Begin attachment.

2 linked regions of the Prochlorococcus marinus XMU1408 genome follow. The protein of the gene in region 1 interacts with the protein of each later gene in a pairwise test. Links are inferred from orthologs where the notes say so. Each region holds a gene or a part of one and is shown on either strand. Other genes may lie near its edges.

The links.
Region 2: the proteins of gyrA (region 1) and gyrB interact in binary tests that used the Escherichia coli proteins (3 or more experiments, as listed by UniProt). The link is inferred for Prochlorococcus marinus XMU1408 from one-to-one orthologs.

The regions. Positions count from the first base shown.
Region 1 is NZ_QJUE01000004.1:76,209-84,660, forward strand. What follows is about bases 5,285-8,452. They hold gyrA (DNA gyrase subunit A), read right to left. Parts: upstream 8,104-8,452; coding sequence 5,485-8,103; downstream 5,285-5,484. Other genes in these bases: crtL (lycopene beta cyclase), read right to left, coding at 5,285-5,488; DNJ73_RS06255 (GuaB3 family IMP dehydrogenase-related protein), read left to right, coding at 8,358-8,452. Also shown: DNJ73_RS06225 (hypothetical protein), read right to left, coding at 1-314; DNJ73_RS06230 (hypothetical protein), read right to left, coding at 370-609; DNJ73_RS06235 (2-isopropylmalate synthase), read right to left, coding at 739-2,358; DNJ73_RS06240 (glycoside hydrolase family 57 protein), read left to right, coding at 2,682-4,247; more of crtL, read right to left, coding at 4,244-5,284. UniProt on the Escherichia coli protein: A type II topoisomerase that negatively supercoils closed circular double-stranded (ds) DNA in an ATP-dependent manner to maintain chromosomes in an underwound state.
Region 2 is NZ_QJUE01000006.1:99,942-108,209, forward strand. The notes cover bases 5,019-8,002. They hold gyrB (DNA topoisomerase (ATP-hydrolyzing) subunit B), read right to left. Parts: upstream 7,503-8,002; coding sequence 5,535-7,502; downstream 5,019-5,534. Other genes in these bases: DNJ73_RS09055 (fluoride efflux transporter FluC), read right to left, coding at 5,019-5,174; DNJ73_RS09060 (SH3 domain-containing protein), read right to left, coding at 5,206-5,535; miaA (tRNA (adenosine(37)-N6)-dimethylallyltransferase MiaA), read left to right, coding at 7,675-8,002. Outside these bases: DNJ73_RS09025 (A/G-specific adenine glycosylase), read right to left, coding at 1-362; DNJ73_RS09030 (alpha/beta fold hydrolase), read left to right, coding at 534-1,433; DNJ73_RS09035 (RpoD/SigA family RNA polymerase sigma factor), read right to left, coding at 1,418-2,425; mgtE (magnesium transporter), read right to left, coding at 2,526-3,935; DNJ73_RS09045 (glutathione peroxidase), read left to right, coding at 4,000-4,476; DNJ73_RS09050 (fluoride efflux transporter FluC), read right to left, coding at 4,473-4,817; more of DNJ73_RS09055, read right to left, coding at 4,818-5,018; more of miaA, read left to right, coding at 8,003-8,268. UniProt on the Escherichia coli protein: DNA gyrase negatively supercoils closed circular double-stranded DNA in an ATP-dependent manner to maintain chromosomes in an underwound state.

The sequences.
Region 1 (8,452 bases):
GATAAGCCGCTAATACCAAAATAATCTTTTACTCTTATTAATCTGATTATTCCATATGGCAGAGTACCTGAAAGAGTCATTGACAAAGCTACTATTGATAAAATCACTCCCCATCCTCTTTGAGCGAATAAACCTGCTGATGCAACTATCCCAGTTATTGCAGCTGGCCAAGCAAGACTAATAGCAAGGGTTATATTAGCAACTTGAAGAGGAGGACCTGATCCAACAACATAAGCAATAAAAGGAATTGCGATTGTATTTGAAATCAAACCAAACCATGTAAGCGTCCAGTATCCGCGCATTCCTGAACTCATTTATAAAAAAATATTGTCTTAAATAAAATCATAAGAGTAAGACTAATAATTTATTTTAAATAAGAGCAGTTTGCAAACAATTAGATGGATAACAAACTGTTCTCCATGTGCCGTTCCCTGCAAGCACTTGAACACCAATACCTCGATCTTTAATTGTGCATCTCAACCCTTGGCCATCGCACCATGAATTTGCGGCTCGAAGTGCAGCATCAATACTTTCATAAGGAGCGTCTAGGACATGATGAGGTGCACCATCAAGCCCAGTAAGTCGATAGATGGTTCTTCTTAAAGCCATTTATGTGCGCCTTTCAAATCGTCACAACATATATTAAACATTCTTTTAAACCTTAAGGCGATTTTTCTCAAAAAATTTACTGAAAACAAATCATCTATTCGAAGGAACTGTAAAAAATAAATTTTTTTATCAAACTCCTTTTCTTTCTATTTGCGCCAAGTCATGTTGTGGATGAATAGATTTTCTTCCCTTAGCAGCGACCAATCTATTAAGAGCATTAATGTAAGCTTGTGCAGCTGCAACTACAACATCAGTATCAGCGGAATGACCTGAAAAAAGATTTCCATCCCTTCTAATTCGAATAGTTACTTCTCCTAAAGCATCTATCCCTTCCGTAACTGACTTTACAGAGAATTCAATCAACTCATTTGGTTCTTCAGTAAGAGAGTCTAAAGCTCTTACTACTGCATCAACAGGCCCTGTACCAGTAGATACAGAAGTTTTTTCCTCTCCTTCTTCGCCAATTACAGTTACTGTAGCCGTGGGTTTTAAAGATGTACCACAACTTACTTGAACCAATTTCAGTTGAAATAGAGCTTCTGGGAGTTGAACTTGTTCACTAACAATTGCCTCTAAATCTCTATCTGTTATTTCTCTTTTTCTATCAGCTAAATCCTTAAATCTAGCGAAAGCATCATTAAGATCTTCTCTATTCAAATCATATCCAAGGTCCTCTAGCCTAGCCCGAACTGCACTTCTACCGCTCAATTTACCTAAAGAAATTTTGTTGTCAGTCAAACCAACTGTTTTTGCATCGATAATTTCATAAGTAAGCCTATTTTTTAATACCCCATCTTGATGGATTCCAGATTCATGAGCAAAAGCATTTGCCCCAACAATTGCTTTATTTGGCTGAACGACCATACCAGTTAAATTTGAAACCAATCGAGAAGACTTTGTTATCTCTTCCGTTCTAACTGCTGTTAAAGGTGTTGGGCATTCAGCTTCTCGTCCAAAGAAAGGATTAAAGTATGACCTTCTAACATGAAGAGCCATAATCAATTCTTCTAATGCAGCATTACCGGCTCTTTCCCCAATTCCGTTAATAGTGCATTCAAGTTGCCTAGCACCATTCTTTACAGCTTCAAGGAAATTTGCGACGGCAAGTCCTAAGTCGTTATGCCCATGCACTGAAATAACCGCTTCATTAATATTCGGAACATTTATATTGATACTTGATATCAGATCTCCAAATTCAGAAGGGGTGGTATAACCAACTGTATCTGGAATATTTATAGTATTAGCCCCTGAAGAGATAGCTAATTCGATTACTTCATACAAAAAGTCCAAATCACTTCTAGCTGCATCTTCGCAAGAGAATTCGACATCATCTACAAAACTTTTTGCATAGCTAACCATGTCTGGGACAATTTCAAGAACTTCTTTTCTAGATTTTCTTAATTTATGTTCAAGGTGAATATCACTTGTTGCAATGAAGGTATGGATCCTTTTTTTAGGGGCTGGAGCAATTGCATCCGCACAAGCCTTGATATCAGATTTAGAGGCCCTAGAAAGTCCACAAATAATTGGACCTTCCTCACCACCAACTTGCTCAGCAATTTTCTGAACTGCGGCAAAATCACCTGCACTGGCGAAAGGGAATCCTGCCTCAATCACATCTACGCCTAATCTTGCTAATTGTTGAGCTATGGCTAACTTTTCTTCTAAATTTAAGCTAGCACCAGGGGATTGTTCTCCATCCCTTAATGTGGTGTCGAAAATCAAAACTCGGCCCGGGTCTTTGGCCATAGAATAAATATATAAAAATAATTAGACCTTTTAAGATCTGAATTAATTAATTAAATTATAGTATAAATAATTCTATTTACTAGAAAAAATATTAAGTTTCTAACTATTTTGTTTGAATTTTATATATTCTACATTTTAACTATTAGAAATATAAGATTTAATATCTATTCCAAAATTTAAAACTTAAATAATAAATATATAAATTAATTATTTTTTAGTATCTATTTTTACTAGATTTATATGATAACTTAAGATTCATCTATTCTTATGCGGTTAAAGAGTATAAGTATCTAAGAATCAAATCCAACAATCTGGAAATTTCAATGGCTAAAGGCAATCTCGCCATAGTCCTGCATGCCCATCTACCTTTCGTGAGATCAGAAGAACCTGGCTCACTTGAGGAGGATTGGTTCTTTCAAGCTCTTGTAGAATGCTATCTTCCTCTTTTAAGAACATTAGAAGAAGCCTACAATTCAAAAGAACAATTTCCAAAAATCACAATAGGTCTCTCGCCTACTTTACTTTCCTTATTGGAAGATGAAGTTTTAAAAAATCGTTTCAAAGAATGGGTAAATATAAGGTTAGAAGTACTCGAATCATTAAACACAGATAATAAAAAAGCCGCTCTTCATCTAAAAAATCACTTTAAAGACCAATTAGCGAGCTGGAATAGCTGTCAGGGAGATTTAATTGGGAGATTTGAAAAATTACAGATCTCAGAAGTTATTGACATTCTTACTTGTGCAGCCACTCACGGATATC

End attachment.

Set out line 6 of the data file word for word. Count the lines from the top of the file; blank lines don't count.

Region 2 is NZ_QJUE01000006.1:99,942-108,209, forward strand. The notes cover bases 5,019-8,002. They hold gyrB (DNA topoisomerase (ATP-hydrolyzing) subunit B), read right to left. Parts: upstream 7,503-8,002; coding sequence 5,535-7,502; downstream 5,019-5,534. Other genes in these bases: DNJ73_RS09055 (fluoride efflux transporter FluC), read right to left, coding at 5,019-5,174; DNJ73_RS09060 (SH3 domain-containing protein), read right to left, coding at 5,206-5,535; miaA (tRNA (adenosine(37)-N6)-dimethylallyltransferase MiaA), read left to right, coding at 7,675-8,002. Outside these bases: DNJ73_RS09025 (A/G-specific adenine glycosylase), read right to left, coding at 1-362; DNJ73_RS09030 (alpha/beta fold hydrolase), read left to right, coding at 534-1,433; DNJ73_RS09035 (RpoD/SigA family RNA polymerase sigma factor), read right to left, coding at 1,418-2,425; mgtE (magnesium transporter), read right to left, coding at 2,526-3,935; DNJ73_RS09045 (glutathione peroxidase), read left to right, coding at 4,000-4,476; DNJ73_RS09050 (fluoride efflux transporter FluC), read right to left, coding at 4,473-4,817; more of DNJ73_RS09055, read right to left, coding at 4,818-5,018; more of miaA, read left to right, coding at 8,003-8,268. UniProt on the Escherichia coli protein: DNA gyrase negatively supercoils closed circular double-stranded DNA in an ATP-dependent manner to maintain chromosomes in an underwound state.